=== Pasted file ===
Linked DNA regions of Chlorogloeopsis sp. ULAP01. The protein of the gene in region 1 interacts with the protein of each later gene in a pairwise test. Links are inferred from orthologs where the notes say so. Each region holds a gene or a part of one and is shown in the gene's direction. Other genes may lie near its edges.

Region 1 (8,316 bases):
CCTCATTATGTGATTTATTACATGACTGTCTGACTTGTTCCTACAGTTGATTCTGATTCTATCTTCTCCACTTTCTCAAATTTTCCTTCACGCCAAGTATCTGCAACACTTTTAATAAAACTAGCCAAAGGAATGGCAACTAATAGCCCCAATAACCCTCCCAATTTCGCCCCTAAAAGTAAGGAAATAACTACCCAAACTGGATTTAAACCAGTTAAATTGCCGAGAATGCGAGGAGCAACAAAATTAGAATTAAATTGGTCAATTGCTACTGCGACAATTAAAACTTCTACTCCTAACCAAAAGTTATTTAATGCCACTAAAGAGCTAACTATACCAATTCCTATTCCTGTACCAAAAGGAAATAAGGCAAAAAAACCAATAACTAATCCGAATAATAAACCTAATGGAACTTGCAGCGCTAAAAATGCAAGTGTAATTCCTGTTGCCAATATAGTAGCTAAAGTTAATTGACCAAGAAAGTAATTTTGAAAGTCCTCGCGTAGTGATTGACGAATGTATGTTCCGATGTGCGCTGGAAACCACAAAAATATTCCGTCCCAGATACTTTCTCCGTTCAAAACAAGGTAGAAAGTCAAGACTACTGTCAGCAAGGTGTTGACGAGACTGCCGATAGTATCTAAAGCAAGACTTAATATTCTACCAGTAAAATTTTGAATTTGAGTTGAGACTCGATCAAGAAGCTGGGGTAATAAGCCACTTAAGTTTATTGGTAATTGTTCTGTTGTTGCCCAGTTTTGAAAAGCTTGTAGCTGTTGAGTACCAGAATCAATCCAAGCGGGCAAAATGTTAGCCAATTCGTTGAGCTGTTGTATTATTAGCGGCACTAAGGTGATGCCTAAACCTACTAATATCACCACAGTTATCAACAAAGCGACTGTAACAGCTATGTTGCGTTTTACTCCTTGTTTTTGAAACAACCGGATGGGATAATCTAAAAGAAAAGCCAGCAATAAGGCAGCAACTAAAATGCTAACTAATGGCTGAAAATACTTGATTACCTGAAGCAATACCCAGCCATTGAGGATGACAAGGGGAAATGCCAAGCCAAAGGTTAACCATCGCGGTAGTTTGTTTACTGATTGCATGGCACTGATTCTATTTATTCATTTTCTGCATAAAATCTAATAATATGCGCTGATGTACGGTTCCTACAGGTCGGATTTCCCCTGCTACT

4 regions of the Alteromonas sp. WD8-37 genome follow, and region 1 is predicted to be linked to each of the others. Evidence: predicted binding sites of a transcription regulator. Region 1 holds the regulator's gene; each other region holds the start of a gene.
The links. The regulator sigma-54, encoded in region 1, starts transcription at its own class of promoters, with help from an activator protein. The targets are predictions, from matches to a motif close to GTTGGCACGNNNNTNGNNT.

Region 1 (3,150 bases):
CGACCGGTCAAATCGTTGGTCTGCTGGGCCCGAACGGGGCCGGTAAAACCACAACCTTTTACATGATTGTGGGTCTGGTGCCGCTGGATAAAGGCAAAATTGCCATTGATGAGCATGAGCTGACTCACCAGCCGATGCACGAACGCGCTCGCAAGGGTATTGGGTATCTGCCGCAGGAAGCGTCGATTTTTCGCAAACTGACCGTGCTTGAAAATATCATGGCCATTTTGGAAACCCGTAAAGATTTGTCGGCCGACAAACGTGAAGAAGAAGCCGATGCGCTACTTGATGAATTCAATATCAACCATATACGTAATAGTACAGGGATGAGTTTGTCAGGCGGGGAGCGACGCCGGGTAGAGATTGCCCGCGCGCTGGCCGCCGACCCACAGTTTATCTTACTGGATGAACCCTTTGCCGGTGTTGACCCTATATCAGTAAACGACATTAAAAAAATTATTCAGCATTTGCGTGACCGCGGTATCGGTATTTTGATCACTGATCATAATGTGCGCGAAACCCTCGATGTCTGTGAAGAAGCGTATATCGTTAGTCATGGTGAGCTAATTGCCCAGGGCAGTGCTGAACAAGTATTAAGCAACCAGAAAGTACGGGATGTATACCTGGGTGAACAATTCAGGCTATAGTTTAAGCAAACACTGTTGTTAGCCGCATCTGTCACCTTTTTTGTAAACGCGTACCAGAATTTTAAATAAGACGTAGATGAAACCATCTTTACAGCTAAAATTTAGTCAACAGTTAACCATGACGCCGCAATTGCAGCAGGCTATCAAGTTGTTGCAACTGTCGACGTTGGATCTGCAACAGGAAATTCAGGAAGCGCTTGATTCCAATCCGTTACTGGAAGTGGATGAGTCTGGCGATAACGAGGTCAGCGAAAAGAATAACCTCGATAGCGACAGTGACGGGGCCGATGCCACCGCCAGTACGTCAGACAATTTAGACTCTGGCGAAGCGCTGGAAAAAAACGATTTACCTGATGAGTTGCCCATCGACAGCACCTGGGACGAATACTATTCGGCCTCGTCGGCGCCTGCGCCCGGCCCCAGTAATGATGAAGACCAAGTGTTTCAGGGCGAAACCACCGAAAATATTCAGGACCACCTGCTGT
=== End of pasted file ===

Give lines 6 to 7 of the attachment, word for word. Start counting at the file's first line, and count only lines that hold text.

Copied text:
Region 1 (3,150 bases):
CGACCGGTCAAATCGTTGGTCTGCTGGGCCCGAACGGGGCCGGTAAAACCACAACCTTTTACATGATTGTGGGTCTGGTGCCGCTGGATAAAGGCAAAATTGCCATTGATGAGCATGAGCTGACTCACCAGCCGATGCACGAACGCGCTCGCAAGGGTATTGGGTATCTGCCGCAGGAAGCGTCGATTTTTCGCAAACTGACCGTGCTTGAAAATATCATGGCCATTTTGGAAACCCGTAAAGATTTGTCGGCCGACAAACGTGAAGAAGAAGCCGATGCGCTACTTGATGAATTCAATATCAACCATATACGTAATAGTACAGGGATGAGTTTGTCAGGCGGGGAGCGACGCCGGGTAGAGATTGCCCGCGCGCTGGCCGCCGACCCACAGTTTATCTTACTGGATGAACCCTTTGCCGGTGTTGACCCTATATCAGTAAACGACATTAAAAAAATTATTCAGCATTTGCGTGACCGCGGTATCGGTATTTTGATCACTGATCATAATGTGCGCGAAACCCTCGATGTCTGTGAAGAAGCGTATATCGTTAGTCATGGTGAGCTAATTGCCCAGGGCAGTGCTGAACAAGTATTAAGCAACCAGAAAGTACGGGATGTATACCTGGGTGAACAATTCAGGCTATAGTTTAAGCAAACACTGTTGTTAGCCGCATCTGTCACCTTTTTTGTAAACGCGTACCAGAATTTTAAATAAGACGTAGATGAAACCATCTTTACAGCTAAAATTTAGTCAACAGTTAACCATGACGCCGCAATTGCAGCAGGCTATCAAGTTGTTGCAACTGTCGACGTTGGATCTGCAACAGGAAATTCAGGAAGCGCTTGATTCCAATCCGTTACTGGAAGTGGATGAGTCTGGCGATAACGAGGTCAGCGAAAAGAATAACCTCGATAGCGACAGTGACGGGGCCGATGCCACCGCCAGTACGTCAGACAATTTAGACTCTGGCGAAGCGCTGGAAAAAAACGATTTACCTGATGAGTTGCCCATCGACAGCACCTGGGACGAATACTATTCGGCCTCGTCGGCGCCTGCGCCCGGCCCCAGTAATGATGAAGACCAAGTGTTTCAGGGCGAAACCACCGAAAATATTCAGGACCACCTGCTGT